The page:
Saturday, February 16, 2013

Our hillside of winter jasmine has been flowering for more than a month... doesn't seem to be especially dependent on winter warmth to flower. It starts early and slowly, then, explodes sometime near the end of winter.This planting in the valley has been here a long time. I like the choice of location because, honestly, though I love and value the cheery yellow flowers in winter, it's a bit coarse and rowdy. It works well at a distance in a space where it has room to roam.

For years I tried, well actually more than tried, to include this in residential landscapes. It's a wonderful plant and great fun especially for those people who didn't know there were plants that flowered in the winter. Still, I suspect I didn't always give it the space that it deserved, and probably eventually took!

Friday, February 15, 2013

It was worth; waiting for....Pat finished the wall adjoining his rock

Pat set it correctly and integrated it into the wall perfectly, if slowly. I love it. Purists might object to the scrapes and dinged edges and I suppose they might have a point, but I prefer to take the long view. In a millennium or so, freezing and thawing and acid rain will have abraded those rough edges to the point where the harshest critic wouldn't see them. And hey, I'm not a harsh critic and I'm pretty sure neither are the vast majority of our visitors. Now we just have to do something about the odd grouping of rocks above it in the bed....

Thursday, February 14, 2013

Camellia lutchensis from Dr. Ackerman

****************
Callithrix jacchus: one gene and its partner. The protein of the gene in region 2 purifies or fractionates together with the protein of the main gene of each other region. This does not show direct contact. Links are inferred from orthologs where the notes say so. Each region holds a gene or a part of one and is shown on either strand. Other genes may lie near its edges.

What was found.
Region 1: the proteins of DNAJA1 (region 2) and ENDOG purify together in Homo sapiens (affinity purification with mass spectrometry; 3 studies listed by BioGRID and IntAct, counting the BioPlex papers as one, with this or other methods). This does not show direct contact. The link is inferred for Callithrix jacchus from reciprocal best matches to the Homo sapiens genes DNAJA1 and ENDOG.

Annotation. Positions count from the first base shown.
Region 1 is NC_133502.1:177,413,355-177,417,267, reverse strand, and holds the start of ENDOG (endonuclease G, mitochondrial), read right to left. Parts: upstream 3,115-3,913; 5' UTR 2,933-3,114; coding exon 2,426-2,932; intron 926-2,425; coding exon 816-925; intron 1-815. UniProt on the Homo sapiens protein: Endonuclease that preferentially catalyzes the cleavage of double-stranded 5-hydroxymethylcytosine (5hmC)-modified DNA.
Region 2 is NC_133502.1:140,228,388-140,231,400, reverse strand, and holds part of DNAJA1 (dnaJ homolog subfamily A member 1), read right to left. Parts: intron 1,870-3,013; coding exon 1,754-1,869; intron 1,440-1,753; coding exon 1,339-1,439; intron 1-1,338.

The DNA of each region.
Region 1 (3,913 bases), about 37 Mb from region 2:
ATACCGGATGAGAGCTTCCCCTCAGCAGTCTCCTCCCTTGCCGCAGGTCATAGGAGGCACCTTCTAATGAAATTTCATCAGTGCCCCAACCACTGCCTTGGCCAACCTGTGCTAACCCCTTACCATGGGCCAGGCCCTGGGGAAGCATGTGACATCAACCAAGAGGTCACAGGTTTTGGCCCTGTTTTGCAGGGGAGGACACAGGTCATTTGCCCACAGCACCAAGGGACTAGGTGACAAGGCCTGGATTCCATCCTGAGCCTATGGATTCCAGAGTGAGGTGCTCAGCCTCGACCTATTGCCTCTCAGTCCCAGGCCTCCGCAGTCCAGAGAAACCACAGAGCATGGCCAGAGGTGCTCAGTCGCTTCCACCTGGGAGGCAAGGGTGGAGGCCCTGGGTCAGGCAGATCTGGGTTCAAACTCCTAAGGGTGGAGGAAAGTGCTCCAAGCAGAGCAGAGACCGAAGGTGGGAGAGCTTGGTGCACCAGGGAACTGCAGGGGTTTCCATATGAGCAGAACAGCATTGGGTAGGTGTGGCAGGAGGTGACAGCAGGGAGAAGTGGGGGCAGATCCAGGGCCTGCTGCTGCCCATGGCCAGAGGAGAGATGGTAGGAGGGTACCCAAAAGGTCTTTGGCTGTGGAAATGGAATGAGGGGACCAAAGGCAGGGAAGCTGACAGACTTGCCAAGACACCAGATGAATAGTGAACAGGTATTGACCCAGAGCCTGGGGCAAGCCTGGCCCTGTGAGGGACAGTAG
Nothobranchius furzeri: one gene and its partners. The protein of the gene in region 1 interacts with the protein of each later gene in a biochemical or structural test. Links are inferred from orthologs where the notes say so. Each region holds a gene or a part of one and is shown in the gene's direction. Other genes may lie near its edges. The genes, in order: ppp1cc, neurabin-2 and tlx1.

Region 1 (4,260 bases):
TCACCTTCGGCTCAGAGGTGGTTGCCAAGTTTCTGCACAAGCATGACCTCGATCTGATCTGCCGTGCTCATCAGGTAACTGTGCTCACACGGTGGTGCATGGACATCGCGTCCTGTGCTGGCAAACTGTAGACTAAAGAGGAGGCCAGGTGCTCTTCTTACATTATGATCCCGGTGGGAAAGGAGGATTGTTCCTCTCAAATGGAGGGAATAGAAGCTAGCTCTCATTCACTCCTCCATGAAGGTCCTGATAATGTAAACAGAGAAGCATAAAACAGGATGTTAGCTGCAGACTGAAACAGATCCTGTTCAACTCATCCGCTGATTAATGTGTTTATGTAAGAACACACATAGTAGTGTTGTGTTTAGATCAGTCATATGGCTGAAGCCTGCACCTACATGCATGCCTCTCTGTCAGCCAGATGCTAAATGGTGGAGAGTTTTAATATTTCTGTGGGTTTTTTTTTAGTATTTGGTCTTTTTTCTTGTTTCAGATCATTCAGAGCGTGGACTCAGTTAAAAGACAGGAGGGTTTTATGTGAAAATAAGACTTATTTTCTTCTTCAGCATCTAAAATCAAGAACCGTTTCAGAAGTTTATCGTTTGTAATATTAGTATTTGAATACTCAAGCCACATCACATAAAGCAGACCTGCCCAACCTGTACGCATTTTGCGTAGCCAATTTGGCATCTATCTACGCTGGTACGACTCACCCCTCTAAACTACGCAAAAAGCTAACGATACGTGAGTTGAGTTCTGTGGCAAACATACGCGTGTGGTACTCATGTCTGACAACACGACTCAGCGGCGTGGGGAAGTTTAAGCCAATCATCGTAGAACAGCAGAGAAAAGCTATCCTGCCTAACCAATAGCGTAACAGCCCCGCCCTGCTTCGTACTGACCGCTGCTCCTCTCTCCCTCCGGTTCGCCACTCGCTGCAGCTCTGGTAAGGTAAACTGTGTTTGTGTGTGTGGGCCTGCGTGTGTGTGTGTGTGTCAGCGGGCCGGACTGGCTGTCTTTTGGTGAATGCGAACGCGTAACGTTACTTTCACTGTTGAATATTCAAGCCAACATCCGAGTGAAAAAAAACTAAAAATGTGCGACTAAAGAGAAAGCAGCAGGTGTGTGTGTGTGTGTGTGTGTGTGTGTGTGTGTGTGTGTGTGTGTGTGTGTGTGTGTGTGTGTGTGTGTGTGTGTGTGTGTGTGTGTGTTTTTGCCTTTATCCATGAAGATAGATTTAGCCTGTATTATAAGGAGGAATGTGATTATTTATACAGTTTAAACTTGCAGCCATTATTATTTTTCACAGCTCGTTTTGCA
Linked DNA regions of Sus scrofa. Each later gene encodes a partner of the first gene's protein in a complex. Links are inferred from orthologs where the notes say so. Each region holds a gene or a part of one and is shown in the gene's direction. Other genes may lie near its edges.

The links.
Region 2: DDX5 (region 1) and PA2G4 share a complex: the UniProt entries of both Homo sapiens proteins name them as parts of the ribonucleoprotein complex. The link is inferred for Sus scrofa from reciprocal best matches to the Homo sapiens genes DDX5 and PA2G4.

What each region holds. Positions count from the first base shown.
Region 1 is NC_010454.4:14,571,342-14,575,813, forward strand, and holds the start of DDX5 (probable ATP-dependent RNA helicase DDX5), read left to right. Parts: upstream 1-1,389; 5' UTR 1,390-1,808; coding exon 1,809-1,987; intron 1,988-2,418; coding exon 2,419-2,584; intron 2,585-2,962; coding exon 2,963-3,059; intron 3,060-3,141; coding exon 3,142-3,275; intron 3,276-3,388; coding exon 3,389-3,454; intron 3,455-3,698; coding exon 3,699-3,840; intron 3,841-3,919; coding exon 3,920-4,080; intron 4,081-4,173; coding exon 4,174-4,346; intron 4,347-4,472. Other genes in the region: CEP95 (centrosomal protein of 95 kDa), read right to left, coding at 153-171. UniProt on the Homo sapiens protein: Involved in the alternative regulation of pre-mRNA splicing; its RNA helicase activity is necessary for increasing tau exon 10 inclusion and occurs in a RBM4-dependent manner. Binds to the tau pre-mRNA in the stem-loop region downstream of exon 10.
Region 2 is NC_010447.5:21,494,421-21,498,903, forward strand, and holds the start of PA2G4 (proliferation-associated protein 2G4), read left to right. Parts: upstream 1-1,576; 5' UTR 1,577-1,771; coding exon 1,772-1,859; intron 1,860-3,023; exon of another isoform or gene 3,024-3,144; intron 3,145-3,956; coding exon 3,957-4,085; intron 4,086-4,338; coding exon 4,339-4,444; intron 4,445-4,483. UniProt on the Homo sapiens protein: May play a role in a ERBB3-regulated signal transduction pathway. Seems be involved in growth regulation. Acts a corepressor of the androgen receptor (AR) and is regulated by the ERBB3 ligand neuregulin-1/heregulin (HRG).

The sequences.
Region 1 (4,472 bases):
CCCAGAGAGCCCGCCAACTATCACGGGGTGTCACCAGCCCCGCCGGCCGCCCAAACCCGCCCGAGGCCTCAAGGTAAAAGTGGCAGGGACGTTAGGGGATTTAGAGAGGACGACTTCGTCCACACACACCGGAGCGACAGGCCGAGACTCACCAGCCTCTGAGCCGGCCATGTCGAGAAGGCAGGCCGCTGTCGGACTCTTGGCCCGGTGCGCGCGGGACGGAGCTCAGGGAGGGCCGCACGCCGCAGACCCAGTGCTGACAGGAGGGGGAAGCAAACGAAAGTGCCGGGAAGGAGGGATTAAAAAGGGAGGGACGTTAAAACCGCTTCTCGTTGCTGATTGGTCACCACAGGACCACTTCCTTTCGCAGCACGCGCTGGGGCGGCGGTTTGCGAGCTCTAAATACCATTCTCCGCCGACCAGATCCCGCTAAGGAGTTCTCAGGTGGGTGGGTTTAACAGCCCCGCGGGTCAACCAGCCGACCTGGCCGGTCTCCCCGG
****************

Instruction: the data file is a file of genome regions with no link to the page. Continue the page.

This is a lovely little camellia, dainty almost with small leaves and small flowers. . Plus it's fragrant. The ultimate size is usually predicted to be 6-8 feet. bit who's had it long enough to know that? We rooted some cuttings last year so I'm going to plant this out this spring. USDA Zone 8, no problem! We'll site it carefully.

Wednesday, February 13, 2013

Happy Valentine's Day (thank you Chris Carley for holding the....the...the...

whatever it is. I tried holding it at arms length but I couldn't get the camera far enough away!

I finally pruned the Hydrangea paniculata 'Limelight' at the end of the Asian Collections parking area. We pruned it hard once last year. "Once" is the operative term here. When you prune these plants hard, they take all the energy in their root system and expend it all on growing one shoot from every pruning point. Since they flower on new wood, you often get, as we did, relatively slender four foot shoots with huge flower trusses at the tip. The weight of the inflorescence pulls the shoot down and you end up with an odd looking shrub. Usually we go in after the first pruning before the new shoots can elongate too much and "tip them". If we didn't wait too late to do that we still get plenty of flowers the same year.

Anyway, I drove around with the pieces all afternoon until Mariya observed that they would make a nice dry arrangement. And they did. The scale is a little extreme though.